It was long overdue, but none of us were ready for it earlier. So, into the basement and closets it all went: the treasures, the flotsam and jetsam of H’s childhood. Until this week, when M pulled all the boxes into the living room and began to sort.
Decks of cards (some still wrapped in cellophane). Heaps of pens and markers and erasers shaped like animals and flowers and who knows what. Baby toys. Art kits. Magic sets. Scraps of fabric. Pipe cleaners. Rubber stamps. Popsicle sticks. Half-used bottles of bubble solution. Half-filled journals and notebooks. Plastic figurines. Key chains. Shells, sticks, stones, feathers, drift wood. Impossibly tiny doll shoes. Stuffed animals. Unidentifiable bits of plastic. Books, and books, and books.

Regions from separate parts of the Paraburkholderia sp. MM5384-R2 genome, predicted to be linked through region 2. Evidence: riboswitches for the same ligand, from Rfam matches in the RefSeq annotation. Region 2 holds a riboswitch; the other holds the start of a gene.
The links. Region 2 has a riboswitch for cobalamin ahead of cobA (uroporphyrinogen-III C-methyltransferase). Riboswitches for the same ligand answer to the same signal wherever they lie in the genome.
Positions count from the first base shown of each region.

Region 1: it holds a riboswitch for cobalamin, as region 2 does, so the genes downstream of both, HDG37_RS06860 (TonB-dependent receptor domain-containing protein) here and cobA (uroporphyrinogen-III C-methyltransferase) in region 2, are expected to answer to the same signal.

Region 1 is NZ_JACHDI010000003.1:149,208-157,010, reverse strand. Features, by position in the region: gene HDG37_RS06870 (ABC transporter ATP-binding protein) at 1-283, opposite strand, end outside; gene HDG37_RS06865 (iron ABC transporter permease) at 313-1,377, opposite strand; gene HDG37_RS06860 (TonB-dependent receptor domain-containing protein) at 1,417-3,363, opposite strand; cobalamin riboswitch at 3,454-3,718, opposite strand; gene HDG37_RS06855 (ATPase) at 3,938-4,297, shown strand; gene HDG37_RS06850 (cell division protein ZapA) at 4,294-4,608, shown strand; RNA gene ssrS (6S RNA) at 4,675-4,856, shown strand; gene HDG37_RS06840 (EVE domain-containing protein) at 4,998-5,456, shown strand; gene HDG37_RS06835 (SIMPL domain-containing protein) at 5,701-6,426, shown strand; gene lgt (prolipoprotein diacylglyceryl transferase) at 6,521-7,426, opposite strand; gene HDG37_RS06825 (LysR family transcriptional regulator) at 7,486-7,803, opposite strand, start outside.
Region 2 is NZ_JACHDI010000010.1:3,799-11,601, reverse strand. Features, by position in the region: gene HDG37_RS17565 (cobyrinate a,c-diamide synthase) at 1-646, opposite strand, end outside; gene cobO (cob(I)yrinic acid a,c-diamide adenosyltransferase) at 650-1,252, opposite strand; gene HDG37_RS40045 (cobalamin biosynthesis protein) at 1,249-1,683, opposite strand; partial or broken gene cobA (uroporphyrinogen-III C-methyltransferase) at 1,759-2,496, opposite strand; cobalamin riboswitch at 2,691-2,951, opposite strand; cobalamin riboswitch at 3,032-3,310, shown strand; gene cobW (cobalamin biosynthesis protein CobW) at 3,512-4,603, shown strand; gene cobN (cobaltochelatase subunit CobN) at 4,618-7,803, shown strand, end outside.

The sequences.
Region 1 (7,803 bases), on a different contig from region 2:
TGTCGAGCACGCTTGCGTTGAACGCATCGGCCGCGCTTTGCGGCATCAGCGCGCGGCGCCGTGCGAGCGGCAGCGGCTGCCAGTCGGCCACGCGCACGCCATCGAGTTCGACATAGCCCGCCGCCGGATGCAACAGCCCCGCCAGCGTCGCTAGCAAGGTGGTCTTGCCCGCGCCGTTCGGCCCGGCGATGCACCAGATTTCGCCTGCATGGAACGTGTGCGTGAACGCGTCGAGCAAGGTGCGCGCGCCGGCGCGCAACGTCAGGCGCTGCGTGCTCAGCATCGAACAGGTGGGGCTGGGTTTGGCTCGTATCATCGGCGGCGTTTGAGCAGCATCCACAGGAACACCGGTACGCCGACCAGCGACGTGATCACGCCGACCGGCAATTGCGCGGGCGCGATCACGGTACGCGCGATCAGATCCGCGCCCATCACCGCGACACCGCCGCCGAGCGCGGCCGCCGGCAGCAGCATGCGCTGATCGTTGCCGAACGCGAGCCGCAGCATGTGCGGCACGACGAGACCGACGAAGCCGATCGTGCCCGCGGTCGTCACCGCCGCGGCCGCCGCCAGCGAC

I expected it to feel emotional (and I’m grateful that M & H did the bulk of the sorting and decision-making without me)—putting behind us one phase of our life in order to prepare for the next—but I didn’t expect the interleaved sensation, seeing the brocade of her childhood woven with threads of our own, memories of her growing up braided with those of our life before and since her arrival, longings for people who gave her things long ago and are no longer here to give her things.
There was plenty of, let’s face it, junk in that pile. Objects that stirred no memories at all.
But when I look at the boxes piled up for donation, I see all at once our expectations, her happy childhood, her growing up and away (in the best, most natural way possible), my own childhood, my approaching half century, my mother, my grandparents, their childhoods and adulthoods, the tiny hands of the next child to play with these toys, their half-closed eyes when they listen to the clock singing its sleepy song.
I’ll say it again: I’m the luckiest girl in the world. Oh, but how life can deliver such beautiful, sad, sweet, sepia-toned stings.